Select the method or formula of your choice.

Linearity assesses the difference in average bias through the expected operating range of the measurement system. Linearity indicates whether the gage has the same accuracy for all sizes of objects being measured.

Linearity = | Slope | * Process Variation

%Linearity is linearity expressed as a percentage of the overall process variation.

%Linearity = (Linearity / Process Variation) * 100

Use the p-values for constant and slope to test whether the slope is equal to 0 and the constant is equal to 0.

The p-value is defined as the area under the sampling distribution to the right of the + |test statistic| and the area under the sampling distribution to the left of the - |test statistic|. Minitab use the t-distribution with γ df and the t-statistic to calculate the p-value.

If the p-value is greater than the α-value, you fail to reject the null hypothesis, as follows:

- For the constant, if the p-value is greater than the α-value, you fail to reject the null hypothesis and conclude that the bias for all reference values is equal to 0.
- For the slope, if the p-value is greater than the α-value, you fail to reject the null hypothesis and conclude that the measurement system has the same bias for all reference values (linearity is not present).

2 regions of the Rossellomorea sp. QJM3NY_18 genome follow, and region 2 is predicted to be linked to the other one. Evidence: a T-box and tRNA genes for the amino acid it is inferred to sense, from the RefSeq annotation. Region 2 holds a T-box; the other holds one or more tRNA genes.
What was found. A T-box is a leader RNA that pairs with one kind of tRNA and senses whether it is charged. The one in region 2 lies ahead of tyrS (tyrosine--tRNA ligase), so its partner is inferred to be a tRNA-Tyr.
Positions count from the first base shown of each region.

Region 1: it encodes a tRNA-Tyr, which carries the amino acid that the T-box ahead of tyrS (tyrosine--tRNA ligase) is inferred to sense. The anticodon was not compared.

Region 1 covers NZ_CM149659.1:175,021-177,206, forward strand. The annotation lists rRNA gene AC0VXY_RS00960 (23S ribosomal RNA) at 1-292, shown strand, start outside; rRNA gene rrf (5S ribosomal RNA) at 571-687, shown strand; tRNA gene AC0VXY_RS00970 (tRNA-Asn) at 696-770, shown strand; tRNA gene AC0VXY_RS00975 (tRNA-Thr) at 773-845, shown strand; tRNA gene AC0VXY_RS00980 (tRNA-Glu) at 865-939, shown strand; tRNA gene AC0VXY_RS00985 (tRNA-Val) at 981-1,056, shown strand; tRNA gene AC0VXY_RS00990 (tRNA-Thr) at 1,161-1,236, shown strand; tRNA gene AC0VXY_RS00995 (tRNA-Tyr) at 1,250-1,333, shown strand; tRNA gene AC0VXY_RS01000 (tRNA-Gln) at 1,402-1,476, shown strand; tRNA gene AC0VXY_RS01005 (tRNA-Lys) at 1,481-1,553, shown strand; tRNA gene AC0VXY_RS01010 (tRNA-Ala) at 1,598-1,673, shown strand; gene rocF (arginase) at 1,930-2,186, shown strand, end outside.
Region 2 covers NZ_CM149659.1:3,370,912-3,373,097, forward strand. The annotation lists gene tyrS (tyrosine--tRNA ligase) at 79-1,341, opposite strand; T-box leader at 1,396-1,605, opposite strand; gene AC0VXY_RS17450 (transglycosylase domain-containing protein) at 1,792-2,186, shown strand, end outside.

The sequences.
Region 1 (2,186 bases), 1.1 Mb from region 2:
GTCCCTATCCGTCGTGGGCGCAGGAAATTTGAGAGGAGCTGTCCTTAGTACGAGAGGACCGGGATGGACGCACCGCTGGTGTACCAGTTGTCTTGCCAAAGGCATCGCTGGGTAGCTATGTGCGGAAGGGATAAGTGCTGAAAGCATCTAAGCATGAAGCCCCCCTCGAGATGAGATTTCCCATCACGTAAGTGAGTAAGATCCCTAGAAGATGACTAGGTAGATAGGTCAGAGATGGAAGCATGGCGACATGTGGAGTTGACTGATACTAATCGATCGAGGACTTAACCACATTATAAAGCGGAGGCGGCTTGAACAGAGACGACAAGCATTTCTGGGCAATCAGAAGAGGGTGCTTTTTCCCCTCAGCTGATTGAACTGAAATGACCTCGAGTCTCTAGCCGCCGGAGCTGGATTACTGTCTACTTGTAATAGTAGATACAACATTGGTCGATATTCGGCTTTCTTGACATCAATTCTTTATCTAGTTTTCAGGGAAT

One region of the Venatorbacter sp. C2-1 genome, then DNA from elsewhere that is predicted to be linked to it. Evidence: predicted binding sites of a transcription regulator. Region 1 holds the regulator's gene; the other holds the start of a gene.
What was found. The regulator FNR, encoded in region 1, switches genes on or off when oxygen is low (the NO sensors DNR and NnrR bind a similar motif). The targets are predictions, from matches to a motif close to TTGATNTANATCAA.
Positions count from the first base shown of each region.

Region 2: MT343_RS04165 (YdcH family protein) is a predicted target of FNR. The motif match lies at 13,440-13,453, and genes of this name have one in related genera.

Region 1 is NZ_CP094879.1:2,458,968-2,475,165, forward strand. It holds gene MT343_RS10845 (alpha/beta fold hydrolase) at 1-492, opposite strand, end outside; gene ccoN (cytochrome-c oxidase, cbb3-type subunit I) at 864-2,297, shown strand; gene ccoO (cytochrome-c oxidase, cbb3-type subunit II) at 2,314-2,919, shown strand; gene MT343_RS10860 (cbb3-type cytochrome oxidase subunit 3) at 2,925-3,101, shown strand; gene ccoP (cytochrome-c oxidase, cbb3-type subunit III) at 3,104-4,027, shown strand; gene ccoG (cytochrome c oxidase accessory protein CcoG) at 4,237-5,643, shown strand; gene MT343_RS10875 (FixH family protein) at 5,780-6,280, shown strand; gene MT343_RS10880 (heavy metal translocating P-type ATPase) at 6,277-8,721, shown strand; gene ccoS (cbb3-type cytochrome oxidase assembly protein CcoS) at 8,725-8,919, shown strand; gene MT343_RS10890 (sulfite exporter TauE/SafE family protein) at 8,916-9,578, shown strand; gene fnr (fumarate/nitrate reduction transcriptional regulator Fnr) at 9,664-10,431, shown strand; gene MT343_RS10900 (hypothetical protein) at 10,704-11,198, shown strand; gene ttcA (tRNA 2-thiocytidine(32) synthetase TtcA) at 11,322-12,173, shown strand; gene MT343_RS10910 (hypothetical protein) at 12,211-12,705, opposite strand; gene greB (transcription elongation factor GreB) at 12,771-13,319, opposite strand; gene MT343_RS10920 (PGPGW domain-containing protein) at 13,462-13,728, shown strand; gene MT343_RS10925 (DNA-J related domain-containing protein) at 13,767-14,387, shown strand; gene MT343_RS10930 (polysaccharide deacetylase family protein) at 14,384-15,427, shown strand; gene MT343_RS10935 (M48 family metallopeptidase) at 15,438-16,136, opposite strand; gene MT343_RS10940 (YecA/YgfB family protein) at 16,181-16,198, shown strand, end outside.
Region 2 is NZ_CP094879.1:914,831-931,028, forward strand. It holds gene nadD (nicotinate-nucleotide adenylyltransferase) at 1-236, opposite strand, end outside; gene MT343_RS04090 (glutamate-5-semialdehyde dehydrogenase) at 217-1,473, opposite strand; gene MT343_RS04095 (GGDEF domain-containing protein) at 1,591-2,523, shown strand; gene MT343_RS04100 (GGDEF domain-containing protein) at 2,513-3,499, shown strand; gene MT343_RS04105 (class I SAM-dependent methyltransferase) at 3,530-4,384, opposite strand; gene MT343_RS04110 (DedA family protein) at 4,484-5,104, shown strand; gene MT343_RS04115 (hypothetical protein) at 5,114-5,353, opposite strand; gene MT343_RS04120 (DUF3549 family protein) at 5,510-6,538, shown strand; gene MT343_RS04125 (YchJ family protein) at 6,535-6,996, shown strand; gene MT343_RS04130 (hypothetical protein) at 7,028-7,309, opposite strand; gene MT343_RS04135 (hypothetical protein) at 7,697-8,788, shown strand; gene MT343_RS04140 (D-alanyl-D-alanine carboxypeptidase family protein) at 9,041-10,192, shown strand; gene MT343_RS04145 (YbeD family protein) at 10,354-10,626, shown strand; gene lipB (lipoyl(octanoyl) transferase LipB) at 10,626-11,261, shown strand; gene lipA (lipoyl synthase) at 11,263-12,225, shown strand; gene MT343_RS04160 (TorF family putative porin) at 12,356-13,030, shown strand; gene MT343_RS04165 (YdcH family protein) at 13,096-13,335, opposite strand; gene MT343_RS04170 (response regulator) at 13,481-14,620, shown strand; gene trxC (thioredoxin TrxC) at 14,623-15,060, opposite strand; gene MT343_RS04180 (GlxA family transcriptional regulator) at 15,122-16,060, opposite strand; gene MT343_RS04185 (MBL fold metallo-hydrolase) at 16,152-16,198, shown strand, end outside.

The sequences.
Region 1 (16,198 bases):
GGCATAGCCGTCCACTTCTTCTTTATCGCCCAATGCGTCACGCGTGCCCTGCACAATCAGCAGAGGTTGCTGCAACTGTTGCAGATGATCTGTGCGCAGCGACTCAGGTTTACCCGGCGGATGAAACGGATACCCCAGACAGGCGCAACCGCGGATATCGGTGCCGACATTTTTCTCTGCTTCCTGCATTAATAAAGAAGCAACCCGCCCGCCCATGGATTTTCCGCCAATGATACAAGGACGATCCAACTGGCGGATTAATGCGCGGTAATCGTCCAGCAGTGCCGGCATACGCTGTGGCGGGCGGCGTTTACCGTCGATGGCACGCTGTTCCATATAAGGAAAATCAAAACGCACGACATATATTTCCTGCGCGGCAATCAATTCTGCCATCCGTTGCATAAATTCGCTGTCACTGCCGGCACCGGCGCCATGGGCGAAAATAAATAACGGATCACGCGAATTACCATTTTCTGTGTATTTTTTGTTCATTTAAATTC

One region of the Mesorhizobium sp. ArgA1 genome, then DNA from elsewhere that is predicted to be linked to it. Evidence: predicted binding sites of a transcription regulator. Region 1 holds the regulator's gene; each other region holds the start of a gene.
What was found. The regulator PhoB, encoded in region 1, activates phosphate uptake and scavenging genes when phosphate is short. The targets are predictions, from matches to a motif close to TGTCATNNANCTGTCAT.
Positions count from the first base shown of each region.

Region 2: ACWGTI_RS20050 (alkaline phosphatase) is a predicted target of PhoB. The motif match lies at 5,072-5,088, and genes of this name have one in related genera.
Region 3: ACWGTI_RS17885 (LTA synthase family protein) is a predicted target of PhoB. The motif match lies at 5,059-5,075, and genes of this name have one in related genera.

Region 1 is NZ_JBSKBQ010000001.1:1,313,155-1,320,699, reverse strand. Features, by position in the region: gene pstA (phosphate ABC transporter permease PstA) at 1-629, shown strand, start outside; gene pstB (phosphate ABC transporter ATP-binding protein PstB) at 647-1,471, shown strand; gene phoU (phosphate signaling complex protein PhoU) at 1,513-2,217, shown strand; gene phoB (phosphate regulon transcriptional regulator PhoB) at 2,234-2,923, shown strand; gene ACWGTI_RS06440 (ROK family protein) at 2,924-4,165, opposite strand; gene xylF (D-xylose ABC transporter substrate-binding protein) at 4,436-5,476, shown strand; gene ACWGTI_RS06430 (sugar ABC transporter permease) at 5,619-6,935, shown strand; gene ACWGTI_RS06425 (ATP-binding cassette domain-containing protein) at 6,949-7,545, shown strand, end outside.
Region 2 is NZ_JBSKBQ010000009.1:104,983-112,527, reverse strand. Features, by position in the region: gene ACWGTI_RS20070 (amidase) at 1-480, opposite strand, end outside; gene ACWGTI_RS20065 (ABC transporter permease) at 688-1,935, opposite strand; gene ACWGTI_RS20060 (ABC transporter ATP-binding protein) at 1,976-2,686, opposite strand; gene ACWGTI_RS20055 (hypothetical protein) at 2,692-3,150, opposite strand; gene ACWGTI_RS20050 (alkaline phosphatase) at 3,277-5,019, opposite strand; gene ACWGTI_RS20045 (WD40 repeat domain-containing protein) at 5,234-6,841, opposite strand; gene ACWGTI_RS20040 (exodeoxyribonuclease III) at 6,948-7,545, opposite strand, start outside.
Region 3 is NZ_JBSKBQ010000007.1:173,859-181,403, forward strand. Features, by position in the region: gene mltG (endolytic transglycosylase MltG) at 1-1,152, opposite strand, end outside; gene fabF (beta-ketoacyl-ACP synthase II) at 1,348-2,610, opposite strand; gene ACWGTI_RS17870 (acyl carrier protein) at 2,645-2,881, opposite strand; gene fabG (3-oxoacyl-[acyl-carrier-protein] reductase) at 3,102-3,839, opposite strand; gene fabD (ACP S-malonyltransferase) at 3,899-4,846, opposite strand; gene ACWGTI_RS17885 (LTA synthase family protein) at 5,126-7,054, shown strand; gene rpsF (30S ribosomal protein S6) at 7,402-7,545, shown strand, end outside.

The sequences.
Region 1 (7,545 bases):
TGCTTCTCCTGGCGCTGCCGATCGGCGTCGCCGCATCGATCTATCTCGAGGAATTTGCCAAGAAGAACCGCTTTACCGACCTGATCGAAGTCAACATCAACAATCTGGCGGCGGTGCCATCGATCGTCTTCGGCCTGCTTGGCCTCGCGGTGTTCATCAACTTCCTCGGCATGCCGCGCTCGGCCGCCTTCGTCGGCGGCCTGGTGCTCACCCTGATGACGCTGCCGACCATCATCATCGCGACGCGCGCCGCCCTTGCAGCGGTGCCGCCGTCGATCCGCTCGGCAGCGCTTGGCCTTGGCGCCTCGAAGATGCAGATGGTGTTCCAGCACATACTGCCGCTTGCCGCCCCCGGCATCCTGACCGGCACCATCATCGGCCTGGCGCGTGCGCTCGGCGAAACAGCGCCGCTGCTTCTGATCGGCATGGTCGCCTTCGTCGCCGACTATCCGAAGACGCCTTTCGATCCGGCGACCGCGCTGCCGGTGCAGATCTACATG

If the p-value is less than the α-value, you reject the null hypothesis, as follows:

- For the constant, if the p-value is less than the α-value, you reject the null hypothesis and conclude that the bias for all reference values is not equal to 0.
- For the slope, if the p-value is less than the α-value, you reject the null hypothesis and conclude that the measurement system does not have the same bias for all reference values (linearity is present).

R-Sq (R^{2}) is the coefficient of determination, which is used to check whether a fitted line models the data well. R-Sq (R^{2}) represents the proportion of variation in the bias that is explained by the linear relationship between the biases and the reference values.

Term | Description |
---|---|

i^{th} fitted response | |

mean bias | |

y_{ij} | bias of the j^{th} measurement of the i^{th} part |

g | number of parts |

m_{i} | number of replicates of the i^{th} part |

S is an estimate of σ, the standard deviation around the regression line.

Term | Description |
---|---|

x_{i} | reference value for part i |

y_{ij} | bias of the j^{th} measurement of the i^{th} part |

g | number of parts |

m_{i} | number of replicates of the i^{th} part |

The regression line of the Bias versus Reference value plot takes the form:

The slope of the regression line (a):

The intercept of the regression line (b):

Term | Description |
---|---|

a | slope |

b | intercept |

x_{i} | reference value for part i |

average reference value across all parts | |

y_{ij} | bias of the j^{th} measurement of the i^{th} part |

g | number of parts |

m_{i} | number of replicates of the i^{th} part |

overall bias average |